Norway’s SearchDaimon today release their enterprise search system under the GPL v2 license with a clear intent in mind – to challenge Apache’s Solr and dominate the market. SearchDaimon will of course benefit through charging fees for engineering and consulting services to licences.

The system allows companies to add search functionality to their websites, intranets, or corporate systems, with the ability to run it from their own servers, VMWare, or in the Amazon cloud.

The technology is far from new. Although the company is headquartered in Oslo, research began as far back as 1998 at the Norwegian University of Science and Technology (NTNU) in Trondheim. Students Runar Buvik and Magnus Galåen together with Oslo Innovation Center and ICT Group formed SearchDaimon in 2005 to commercialise the technology.

CTO Runar Buvik shows a brazen attitude about the move to open source. He’s built Open Test Search to allow a public comparison of SearchDaimon against eight other enterprise search systems.

“Solr has some performance and usability issues. Searchdaimon has engineered a solution that processes content and delivers query response times superior to other open source search solutions”, says Buvik.

“Together with the open source community, we hope we can build one of the best solutions for enterprise search yet. We will also be much freer to incorporate other GPL-licensed code into our system and make it easier for the community to contribute code. This will let more connectors be made, and better interoperability with third party software.”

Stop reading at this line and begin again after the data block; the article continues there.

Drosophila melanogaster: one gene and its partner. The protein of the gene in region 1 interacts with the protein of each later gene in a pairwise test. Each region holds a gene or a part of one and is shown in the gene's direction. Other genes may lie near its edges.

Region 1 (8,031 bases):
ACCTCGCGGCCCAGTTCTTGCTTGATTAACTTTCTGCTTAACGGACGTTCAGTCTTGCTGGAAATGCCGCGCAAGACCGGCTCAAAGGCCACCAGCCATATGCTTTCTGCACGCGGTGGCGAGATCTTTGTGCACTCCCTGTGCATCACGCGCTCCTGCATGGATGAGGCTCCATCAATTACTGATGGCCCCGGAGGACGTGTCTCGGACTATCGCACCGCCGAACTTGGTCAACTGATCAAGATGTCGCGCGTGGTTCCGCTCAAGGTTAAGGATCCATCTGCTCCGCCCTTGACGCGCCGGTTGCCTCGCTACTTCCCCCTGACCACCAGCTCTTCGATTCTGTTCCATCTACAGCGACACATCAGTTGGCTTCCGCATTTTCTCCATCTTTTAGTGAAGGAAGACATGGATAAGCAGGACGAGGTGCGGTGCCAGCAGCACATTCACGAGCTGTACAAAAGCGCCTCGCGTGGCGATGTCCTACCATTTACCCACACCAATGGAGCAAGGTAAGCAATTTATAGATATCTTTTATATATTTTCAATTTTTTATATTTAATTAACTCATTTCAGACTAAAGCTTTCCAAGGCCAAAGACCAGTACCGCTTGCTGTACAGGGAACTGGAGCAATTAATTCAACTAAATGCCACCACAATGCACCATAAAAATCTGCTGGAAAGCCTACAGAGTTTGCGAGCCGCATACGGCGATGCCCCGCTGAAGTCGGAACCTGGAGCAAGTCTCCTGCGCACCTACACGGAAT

The team is shooting for big business and big data, with one move in particular aiming to catch the eyes of the corporate world. SearchDaimon is the first open source search engine to have full document level security, and with an optional connection to Active Directory, the system can easily be snapped into a corporate Microsoft environment, giving corporate users a competitive option to replace SharePoint search.

A recent series of studies by Stephen E. Arnold, managing director of ArnoldIT and expert in online search systems, identified dozens of open source content processing systems. The problem is, Arnold says, “Organizations looking for an alternative to Lucene/Solr or a widely supported SQL (structured query language) solution have to trade off performance and complexity to obtain the benefits of open source software.”

“Traditional approaches to enterprise search and content processing put most organizations in handcuffs. The licenses and the proprietary software limit the customers’ ability to tailor a solution to meet specific needs.”

“The Searchdaimon approach provides organizations with freedom to enhance the system and allows developers to contribute code which will greatly extend the capabilities of the Searchdaimon high speed system.”

No more articles